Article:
- Only about 205 people in the United States will get an infection from Vibrio vulnificus — also called the “flesh-eating bacteria” — this year.
- People with certain underlying conditions may be more prone to contracting the infection.
- The bacteria can also cause symptoms when ingested, such as through raw oysters.
This summer millions of people will head to the beaches to enjoy some time on the coast.
However, there’s a looming concern of flesh-eating bacteria in the waters.
For those who love warm water, the headlines may bring up fears that the local lake or ocean beach isn’t safe. But experts say that’s not the case for the vast majority of people.
Here’s what to know:
Multiple types of Vibrio bacteria can cause tens of thousands of infections in the United States every year.
But it’s Vibrio vulnificus, one of a dozen species of this Vibrio bacteria, that has been making headlines this summer. It’s found in the coastal waters according to the
There are higher concentrations of the bacteria during the warmer months as warm water temperatures — greater than 68°F — allow the species to thrive.
Most commonly, people become infected with the bacteria by eating raw and undercooked shellfish, particularly oysters. Others encounter the bacteria through open wounds while swimming in infected waters.
In rare cases, the Vibrio infection can cause necrotizing fasciitis. This is a soft tissue infection that progresses to the muscles and organs resulting in rapid destruction of tissues. However, if caught early, this infection can be promptly treated with antibiotics.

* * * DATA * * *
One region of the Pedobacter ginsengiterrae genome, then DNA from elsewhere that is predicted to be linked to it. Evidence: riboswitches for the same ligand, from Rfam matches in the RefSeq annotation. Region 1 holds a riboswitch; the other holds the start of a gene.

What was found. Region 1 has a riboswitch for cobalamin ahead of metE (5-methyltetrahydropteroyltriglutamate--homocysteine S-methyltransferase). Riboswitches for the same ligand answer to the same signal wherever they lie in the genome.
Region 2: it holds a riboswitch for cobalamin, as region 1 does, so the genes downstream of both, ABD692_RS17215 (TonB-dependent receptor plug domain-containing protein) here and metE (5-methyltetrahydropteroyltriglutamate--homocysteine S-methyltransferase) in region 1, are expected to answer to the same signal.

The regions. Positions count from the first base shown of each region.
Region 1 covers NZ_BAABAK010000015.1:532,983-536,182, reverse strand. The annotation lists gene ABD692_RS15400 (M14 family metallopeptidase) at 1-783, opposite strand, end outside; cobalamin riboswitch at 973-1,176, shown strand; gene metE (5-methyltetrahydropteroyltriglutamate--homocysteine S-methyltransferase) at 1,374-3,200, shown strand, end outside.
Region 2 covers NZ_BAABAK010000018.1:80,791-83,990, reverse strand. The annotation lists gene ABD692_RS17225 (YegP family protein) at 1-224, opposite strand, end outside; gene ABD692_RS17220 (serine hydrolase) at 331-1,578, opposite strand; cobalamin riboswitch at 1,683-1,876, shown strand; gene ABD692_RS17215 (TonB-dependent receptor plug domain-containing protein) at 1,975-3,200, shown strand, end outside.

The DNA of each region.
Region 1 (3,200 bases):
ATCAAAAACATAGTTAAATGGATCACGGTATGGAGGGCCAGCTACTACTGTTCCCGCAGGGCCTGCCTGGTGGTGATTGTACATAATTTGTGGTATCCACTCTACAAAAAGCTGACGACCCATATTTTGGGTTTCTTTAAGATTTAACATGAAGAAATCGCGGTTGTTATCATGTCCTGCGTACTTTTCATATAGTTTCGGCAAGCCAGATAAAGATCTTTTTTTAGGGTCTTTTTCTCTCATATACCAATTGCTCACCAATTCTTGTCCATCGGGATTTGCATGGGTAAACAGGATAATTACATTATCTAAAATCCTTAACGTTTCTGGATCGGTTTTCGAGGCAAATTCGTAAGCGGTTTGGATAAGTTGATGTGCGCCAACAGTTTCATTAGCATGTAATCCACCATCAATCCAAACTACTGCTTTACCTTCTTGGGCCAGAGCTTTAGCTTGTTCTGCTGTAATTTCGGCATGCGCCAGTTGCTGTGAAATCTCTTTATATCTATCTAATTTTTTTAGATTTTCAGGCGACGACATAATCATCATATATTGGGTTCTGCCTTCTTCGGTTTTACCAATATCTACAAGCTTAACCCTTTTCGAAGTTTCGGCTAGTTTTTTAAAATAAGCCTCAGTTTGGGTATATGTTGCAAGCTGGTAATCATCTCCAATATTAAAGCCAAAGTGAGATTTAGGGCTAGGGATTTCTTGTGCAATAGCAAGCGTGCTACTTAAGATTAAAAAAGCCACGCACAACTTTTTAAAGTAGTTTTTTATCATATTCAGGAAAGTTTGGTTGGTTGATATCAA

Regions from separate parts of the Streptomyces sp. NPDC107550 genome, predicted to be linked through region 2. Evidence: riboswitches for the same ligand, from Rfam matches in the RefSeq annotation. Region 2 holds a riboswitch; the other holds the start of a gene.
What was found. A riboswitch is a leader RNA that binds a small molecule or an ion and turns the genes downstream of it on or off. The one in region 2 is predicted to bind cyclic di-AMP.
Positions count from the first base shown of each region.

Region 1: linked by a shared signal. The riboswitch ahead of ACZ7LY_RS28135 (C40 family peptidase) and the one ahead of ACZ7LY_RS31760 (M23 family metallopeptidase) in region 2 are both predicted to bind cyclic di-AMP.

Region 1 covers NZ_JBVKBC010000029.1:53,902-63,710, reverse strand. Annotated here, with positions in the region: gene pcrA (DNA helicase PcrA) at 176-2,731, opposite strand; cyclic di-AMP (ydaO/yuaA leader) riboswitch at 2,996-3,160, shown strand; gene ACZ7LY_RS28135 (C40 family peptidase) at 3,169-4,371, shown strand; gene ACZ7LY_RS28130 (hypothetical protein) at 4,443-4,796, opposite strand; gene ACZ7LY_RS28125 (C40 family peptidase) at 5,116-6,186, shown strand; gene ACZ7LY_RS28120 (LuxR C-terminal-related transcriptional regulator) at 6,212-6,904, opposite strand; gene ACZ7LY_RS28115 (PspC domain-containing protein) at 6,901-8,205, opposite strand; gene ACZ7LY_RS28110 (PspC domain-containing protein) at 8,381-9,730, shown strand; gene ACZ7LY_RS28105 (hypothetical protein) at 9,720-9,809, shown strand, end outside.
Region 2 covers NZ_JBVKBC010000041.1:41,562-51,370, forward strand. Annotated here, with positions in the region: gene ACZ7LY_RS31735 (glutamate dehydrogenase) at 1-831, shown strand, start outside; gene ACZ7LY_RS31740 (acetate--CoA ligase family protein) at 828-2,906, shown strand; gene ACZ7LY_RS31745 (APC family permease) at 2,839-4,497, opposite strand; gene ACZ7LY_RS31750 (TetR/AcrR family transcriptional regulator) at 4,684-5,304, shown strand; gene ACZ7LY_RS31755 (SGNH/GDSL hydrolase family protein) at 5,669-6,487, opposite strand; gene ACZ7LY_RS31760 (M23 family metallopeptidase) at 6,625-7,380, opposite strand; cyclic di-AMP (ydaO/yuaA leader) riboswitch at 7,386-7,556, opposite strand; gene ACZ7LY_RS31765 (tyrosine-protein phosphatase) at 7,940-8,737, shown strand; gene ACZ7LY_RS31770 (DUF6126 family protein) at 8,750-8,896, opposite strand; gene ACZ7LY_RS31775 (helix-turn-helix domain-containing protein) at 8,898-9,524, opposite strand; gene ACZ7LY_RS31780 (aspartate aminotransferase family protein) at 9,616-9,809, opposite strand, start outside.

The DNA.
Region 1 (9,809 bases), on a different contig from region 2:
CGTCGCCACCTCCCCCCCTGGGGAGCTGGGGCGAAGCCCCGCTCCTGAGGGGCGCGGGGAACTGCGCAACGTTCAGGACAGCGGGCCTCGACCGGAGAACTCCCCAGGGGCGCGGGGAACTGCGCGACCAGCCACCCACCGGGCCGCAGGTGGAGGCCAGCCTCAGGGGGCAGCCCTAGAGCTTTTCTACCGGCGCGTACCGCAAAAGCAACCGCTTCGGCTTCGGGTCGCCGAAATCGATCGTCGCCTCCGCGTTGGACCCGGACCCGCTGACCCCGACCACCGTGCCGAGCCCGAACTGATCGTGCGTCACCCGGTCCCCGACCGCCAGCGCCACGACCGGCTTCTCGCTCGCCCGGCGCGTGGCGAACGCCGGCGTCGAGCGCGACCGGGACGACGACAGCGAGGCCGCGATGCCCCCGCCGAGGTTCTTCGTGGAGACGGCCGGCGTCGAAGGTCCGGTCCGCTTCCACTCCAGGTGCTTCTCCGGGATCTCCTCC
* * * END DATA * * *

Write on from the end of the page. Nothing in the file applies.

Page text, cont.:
Although you can find Vibrio vulnificus in all coastal waters of the United States, it’s usually found in the warmer waters in the Southeast regions of the United States and the Gulf of Mexico.
“People are concerned because this is a very dramatic infection. It affects people of all ages — you can be healthy and get the infection. Despite this, it is rare,” said Dr. William Schaffner, an infectious disease specialist at Vanderbilt University Medical Center.
If ingested, usually through eating raw or undercooked oysters, the symptoms of diarrhea, cramping, fever, chills, and vomiting usually appear within 24 hours. The symptoms usually last only 3 days.
If Vibrio vulnificus is exposed to open wounds, it can cause a rash that changes skin color. There’s also bruising and localized swelling, and it can be painful to the touch.
Although anyone is susceptible to a vibrio illness, those with the following conditions are particularly vulnerable:
- liver disease
- alcohol use disorder
- cancer or malignancy
- kidney disease
“Although anyone could be infected with an open wound, patients with cirrhosis or other immune compromising conditions are particularly vulnerable,” said Dr. Christopher Greene, an assistant professor of Emergency Medicine at the University of Alabama at Birmingham.
In a recently published study in the
However, the study authors found that after further investigation, there were at least five cases in the same Delaware Bay region, just between 2017 and 2018.